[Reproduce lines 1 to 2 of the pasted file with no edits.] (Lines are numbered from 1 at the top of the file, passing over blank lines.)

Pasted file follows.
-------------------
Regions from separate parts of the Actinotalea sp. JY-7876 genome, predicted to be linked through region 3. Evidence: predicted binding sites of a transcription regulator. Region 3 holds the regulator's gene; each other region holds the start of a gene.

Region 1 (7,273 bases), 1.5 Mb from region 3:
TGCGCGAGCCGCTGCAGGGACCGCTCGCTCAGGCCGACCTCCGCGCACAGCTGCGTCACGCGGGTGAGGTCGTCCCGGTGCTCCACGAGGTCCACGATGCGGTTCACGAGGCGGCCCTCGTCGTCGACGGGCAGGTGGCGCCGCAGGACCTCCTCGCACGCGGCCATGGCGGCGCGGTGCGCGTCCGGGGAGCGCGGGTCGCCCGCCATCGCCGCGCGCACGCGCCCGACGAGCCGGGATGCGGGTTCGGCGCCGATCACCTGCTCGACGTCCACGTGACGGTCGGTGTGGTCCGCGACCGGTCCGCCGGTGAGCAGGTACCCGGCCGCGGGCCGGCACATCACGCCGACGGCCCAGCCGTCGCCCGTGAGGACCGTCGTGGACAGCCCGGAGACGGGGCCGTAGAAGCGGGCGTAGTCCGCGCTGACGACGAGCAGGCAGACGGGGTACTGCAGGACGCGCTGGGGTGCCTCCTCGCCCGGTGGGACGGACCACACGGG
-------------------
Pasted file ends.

Regions from separate parts of the Actinotalea sp. JY-7876 genome, predicted to be linked through region 3. Evidence: predicted binding sites of a transcription regulator. Region 3 holds the regulator's gene; each other region holds the start of a gene.

Region 1 (7,273 bases), 1.5 Mb from region 3: